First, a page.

Abstraction: Celebrating Australian Women Abstract Artists takes audiences on a fascinating and unique journey from the early 20th century through to the present day, with masterworks from the NGA’s collection that are rarely on display.
This exhibition celebrates women who have led the charge early on in the field of abstract art, showing confidence, curiosity and innovation as they engaged with one of the defining movements of the 20th century. Their influences still prevail today in contemporary art practice.
On show are 74 works by 38 artists including Margaret Preston, Dorrit Black, Grace Crowley, Anne Dangar through to Inge King, Yvonne Audette, Margo Lewers, Janet Dawson and into contemporary practioners such as Virginia Cuppaidge, Elizabeth Coats, and Melinda Harper. It also traces the remarkable contribution Indigenous women have made to the development and appreciation of abstraction in Australia and includes major works by Emily Kam Kngwarray and Sally Gabori, among others.
QUT Art Museum Curator Kevin Wilson said, “This exhibition is a timely reminder of the role of women in the development of abstract painting, at a time when major art institutions have a tendency to applaud male artists.”
“The exhibition also reinforces QUT Art Museum’s commitment to supporting women in art, through representation in group shows or through our series of survey shows of key Australian female artists” said Wilson.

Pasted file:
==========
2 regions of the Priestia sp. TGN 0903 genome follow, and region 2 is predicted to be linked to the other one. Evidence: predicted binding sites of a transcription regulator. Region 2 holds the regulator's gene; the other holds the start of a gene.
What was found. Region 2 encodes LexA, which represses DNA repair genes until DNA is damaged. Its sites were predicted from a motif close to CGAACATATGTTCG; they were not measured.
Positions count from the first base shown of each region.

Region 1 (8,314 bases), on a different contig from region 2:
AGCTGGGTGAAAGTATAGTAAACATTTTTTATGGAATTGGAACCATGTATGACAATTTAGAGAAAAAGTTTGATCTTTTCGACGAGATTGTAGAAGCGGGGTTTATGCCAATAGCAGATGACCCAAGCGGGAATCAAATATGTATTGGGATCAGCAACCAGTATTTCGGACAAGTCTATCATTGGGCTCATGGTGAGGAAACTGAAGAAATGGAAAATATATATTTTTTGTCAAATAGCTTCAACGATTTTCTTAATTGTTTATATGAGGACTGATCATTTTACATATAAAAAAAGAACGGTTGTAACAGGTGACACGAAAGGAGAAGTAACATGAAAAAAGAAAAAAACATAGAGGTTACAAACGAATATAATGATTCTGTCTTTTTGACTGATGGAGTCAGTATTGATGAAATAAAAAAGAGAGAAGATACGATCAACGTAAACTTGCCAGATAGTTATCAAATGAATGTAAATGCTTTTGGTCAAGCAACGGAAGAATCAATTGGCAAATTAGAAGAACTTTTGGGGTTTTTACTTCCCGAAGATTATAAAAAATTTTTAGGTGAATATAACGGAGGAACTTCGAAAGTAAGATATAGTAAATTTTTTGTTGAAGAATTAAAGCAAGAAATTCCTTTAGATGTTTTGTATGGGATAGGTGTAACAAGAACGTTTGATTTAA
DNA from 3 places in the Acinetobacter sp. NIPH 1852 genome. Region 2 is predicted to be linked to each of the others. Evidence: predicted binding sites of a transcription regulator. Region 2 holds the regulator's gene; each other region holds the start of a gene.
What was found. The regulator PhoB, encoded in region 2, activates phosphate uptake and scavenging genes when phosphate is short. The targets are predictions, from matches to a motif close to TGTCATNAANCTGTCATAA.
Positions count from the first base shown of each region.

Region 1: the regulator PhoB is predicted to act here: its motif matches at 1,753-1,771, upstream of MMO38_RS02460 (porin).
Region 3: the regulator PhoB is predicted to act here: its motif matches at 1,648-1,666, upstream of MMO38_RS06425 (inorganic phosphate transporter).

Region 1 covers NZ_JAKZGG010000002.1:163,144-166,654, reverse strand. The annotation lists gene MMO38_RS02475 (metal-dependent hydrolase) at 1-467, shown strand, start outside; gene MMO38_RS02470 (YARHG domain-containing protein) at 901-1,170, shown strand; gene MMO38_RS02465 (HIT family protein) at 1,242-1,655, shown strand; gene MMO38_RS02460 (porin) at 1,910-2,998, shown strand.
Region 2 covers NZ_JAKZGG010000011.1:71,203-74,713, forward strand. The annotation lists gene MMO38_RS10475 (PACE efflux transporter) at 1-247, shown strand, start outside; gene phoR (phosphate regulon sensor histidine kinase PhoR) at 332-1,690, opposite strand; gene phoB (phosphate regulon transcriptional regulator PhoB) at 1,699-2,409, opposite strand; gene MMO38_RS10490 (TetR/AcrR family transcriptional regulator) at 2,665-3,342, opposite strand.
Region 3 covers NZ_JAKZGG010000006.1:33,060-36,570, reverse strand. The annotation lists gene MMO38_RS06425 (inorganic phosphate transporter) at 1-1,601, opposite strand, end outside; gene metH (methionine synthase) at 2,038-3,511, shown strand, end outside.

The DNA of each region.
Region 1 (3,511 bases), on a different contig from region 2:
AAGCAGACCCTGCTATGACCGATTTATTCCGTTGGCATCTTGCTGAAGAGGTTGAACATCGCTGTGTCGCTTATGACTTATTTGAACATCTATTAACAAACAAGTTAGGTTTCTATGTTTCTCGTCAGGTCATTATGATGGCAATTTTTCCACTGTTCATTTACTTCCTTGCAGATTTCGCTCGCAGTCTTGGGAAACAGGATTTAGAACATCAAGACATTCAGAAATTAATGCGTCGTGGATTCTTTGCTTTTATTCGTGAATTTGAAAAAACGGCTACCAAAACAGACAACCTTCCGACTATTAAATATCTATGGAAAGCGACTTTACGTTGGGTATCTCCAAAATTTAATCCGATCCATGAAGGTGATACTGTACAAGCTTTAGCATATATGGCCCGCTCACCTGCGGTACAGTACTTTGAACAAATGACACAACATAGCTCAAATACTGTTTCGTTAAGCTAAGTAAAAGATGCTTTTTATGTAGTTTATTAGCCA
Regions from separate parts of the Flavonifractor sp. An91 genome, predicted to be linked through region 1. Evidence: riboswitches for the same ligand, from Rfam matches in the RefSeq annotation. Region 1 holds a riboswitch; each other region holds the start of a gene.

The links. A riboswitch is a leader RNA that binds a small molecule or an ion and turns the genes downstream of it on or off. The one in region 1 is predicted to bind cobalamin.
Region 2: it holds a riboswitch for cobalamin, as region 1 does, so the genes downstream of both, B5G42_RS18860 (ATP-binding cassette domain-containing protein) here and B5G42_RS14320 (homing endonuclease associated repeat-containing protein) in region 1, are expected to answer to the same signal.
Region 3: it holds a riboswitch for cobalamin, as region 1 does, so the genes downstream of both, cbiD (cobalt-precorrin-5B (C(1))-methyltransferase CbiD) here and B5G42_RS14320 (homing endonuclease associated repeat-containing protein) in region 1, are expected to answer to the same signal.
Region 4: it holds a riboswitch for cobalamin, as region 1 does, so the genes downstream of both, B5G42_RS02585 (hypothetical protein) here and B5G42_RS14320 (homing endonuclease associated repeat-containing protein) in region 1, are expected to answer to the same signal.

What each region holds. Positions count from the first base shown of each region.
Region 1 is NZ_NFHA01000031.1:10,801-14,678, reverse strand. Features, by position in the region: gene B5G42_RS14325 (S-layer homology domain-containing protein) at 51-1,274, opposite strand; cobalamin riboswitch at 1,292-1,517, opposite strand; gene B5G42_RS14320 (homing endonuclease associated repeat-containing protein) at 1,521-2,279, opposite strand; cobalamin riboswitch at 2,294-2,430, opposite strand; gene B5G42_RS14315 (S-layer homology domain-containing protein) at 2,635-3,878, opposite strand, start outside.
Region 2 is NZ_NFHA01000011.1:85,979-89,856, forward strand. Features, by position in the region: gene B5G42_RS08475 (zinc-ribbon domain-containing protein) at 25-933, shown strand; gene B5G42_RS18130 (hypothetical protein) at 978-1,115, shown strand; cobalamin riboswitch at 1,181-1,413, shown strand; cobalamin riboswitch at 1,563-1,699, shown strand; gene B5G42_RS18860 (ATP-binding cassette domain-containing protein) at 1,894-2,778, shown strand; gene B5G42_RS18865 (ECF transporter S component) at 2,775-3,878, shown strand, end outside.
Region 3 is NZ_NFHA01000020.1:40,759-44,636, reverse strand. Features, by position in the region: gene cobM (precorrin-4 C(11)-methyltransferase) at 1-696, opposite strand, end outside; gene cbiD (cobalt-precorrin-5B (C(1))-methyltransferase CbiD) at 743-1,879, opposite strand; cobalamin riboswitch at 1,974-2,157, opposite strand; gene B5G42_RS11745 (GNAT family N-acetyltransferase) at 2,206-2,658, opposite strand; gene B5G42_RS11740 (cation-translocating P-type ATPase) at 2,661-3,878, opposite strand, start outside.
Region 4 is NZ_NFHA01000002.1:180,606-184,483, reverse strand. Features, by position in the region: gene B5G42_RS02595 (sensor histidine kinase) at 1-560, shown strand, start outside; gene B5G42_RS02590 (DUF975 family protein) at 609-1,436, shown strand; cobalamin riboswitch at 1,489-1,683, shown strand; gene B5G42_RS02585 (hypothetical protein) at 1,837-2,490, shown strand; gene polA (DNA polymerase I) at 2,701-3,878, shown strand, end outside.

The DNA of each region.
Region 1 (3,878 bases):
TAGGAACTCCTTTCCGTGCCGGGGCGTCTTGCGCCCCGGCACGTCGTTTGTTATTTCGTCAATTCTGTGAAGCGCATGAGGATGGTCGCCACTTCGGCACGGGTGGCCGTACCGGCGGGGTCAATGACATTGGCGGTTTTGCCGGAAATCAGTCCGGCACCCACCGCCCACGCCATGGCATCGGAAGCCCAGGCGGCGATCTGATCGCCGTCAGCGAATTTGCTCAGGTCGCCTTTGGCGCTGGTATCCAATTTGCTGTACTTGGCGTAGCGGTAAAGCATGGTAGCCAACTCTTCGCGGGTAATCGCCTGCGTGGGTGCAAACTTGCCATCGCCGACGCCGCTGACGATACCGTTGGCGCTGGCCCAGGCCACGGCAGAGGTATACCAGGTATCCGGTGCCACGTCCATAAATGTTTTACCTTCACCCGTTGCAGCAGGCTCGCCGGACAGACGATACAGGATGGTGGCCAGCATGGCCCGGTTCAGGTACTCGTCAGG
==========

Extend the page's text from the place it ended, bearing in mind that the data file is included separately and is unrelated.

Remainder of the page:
This exhibition charts the development of abstraction in Australian art, which originally evolved from European Cubism and avant- garde art practices in Paris and London, through to the breakthroughs of the New York School in terms of Abstract Expressionism, Hard Edge abstraction and Minimalism. Moreover, the breadth of works show that, today, abstraction remains a compelling force in contemporary practice.
Nice to know - Abstraction: Celebrating Australian Women Abstract Artists is toured by the National Gallery of Australia (NGA). The national tour of this exhibition has been made possible through the generous support of the National Collecting Institutions Touring and Outreach Program, an Australian Government program aiming to improve access to the national collections for all Australians.
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